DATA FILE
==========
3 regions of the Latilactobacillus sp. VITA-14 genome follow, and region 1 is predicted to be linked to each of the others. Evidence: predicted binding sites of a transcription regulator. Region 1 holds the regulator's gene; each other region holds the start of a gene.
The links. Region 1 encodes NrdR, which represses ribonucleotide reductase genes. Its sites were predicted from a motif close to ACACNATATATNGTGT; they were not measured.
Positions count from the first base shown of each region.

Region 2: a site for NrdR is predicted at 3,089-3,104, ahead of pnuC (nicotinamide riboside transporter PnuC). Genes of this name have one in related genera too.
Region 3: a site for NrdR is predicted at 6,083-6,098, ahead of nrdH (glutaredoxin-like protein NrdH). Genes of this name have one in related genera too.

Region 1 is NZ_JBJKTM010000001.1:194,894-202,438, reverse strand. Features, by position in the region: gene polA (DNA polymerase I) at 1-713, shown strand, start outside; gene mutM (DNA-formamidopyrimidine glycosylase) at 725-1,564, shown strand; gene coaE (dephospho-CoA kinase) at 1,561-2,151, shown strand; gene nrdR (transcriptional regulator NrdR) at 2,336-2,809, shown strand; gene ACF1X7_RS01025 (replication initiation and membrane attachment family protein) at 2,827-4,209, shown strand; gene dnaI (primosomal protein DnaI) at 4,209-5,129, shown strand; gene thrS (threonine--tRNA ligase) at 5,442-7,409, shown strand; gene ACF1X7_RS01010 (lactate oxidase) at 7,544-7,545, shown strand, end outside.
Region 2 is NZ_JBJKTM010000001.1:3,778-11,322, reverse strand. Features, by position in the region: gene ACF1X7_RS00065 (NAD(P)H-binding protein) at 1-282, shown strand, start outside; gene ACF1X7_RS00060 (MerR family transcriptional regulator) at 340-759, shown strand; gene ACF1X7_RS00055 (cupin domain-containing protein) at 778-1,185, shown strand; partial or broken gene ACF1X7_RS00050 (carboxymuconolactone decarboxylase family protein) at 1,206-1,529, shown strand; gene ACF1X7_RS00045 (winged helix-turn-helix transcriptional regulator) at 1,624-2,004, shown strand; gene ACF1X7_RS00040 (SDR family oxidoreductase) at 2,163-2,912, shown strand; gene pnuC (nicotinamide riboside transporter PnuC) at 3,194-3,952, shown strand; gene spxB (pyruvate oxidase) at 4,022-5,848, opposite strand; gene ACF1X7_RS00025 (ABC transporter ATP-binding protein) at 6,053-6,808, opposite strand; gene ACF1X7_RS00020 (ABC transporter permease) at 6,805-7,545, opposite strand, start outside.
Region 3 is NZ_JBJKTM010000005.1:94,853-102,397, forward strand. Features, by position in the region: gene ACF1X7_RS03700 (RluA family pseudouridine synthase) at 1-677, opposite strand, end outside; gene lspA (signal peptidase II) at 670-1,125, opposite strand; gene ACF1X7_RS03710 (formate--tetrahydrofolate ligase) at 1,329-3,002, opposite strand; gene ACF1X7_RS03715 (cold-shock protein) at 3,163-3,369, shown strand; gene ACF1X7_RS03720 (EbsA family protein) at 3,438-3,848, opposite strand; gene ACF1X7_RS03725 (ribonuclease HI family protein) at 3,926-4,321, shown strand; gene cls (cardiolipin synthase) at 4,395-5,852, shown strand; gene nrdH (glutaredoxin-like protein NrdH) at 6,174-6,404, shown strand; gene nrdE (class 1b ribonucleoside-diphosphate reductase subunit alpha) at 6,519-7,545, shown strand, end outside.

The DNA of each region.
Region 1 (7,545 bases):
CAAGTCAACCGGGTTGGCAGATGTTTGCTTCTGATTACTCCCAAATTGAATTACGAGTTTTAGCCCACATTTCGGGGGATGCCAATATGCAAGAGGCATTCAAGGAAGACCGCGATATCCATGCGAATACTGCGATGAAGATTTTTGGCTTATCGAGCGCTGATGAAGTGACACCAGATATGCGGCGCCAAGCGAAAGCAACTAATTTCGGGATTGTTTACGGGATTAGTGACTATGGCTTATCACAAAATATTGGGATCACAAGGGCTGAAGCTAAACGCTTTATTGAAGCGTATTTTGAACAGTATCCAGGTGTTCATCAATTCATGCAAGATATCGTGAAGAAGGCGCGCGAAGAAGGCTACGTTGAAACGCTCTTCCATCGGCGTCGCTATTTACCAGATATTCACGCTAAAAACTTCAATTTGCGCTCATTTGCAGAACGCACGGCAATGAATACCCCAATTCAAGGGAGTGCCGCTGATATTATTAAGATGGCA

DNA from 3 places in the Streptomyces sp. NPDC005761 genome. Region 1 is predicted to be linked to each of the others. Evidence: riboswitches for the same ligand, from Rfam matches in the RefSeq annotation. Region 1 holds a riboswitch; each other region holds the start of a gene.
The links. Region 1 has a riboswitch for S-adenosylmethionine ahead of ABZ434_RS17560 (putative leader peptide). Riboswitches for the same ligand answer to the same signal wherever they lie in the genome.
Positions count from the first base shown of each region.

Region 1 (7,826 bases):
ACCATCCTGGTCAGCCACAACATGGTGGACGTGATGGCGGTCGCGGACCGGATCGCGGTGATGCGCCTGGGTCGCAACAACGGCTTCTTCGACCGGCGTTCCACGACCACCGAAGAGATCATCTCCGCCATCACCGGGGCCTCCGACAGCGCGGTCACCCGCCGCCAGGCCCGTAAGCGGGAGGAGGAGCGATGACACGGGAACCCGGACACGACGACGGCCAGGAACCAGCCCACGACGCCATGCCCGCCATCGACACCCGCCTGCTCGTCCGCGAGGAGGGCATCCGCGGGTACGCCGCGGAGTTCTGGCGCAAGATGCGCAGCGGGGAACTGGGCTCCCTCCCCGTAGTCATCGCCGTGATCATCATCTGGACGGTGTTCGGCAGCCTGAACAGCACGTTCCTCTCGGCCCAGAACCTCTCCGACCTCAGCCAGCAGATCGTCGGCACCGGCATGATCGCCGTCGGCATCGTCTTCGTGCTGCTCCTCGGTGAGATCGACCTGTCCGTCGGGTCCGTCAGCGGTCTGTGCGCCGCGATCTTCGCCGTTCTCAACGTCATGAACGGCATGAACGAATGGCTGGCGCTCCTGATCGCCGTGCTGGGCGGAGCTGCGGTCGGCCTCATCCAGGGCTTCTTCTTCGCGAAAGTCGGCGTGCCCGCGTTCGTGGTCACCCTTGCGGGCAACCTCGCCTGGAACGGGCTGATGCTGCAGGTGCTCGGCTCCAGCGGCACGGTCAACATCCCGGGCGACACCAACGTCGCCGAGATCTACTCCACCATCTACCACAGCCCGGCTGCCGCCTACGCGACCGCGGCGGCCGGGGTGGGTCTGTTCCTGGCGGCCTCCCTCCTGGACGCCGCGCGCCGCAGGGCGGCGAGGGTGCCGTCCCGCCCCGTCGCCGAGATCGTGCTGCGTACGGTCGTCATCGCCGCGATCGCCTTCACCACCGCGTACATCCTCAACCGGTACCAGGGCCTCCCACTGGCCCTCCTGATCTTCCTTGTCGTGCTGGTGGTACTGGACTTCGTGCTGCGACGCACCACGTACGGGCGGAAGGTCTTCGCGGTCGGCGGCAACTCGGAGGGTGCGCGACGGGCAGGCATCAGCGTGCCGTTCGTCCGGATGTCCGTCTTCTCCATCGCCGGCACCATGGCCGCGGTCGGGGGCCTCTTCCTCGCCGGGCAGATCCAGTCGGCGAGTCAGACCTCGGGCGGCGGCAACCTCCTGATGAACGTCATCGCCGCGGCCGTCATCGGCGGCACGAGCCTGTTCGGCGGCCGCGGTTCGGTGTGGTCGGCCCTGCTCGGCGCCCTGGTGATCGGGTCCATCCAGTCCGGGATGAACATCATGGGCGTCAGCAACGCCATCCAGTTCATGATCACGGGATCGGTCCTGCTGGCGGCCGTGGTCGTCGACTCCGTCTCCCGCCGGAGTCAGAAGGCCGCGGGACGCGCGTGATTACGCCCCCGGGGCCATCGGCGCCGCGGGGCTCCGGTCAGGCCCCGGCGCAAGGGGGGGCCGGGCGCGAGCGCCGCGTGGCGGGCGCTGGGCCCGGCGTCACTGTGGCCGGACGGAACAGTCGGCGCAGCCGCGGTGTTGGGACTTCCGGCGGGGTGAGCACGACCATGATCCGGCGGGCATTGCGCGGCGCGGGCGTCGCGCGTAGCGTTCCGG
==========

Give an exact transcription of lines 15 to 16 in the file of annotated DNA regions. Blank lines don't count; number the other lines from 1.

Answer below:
Region 1 (7,826 bases):
ACCATCCTGGTCAGCCACAACATGGTGGACGTGATGGCGGTCGCGGACCGGATCGCGGTGATGCGCCTGGGTCGCAACAACGGCTTCTTCGACCGGCGTTCCACGACCACCGAAGAGATCATCTCCGCCATCACCGGGGCCTCCGACAGCGCGGTCACCCGCCGCCAGGCCCGTAAGCGGGAGGAGGAGCGATGACACGGGAACCCGGACACGACGACGGCCAGGAACCAGCCCACGACGCCATGCCCGCCATCGACACCCGCCTGCTCGTCCGCGAGGAGGGCATCCGCGGGTACGCCGCGGAGTTCTGGCGCAAGATGCGCAGCGGGGAACTGGGCTCCCTCCCCGTAGTCATCGCCGTGATCATCATCTGGACGGTGTTCGGCAGCCTGAACAGCACGTTCCTCTCGGCCCAGAACCTCTCCGACCTCAGCCAGCAGATCGTCGGCACCGGCATGATCGCCGTCGGCATCGTCTTCGTGCTGCTCCTCGGTGAGATCGACCTGTCCGTCGGGTCCGTCAGCGGTCTGTGCGCCGCGATCTTCGCCGTTCTCAACGTCATGAACGGCATGAACGAATGGCTGGCGCTCCTGATCGCCGTGCTGGGCGGAGCTGCGGTCGGCCTCATCCAGGGCTTCTTCTTCGCGAAAGTCGGCGTGCCCGCGTTCGTGGTCACCCTTGCGGGCAACCTCGCCTGGAACGGGCTGATGCTGCAGGTGCTCGGCTCCAGCGGCACGGTCAACATCCCGGGCGACACCAACGTCGCCGAGATCTACTCCACCATCTACCACAGCCCGGCTGCCGCCTACGCGACCGCGGCGGCCGGGGTGGGTCTGTTCCTGGCGGCCTCCCTCCTGGACGCCGCGCGCCGCAGGGCGGCGAGGGTGCCGTCCCGCCCCGTCGCCGAGATCGTGCTGCGTACGGTCGTCATCGCCGCGATCGCCTTCACCACCGCGTACATCCTCAACCGGTACCAGGGCCTCCCACTGGCCCTCCTGATCTTCCTTGTCGTGCTGGTGGTACTGGACTTCGTGCTGCGACGCACCACGTACGGGCGGAAGGTCTTCGCGGTCGGCGGCAACTCGGAGGGTGCGCGACGGGCAGGCATCAGCGTGCCGTTCGTCCGGATGTCCGTCTTCTCCATCGCCGGCACCATGGCCGCGGTCGGGGGCCTCTTCCTCGCCGGGCAGATCCAGTCGGCGAGTCAGACCTCGGGCGGCGGCAACCTCCTGATGAACGTCATCGCCGCGGCCGTCATCGGCGGCACGAGCCTGTTCGGCGGCCGCGGTTCGGTGTGGTCGGCCCTGCTCGGCGCCCTGGTGATCGGGTCCATCCAGTCCGGGATGAACATCATGGGCGTCAGCAACGCCATCCAGTTCATGATCACGGGATCGGTCCTGCTGGCGGCCGTGGTCGTCGACTCCGTCTCCCGCCGGAGTCAGAAGGCCGCGGGACGCGCGTGATTACGCCCCCGGGGCCATCGGCGCCGCGGGGCTCCGGTCAGGCCCCGGCGCAAGGGGGGGCCGGGCGCGAGCGCCGCGTGGCGGGCGCTGGGCCCGGCGTCACTGTGGCCGGACGGAACAGTCGGCGCAGCCGCGGTGTTGGGACTTCCGGCGGGGTGAGCACGACCATGATCCGGCGGGCATTGCGCGGCGCGGGCGTCGCGCGTAGCGTTCCGG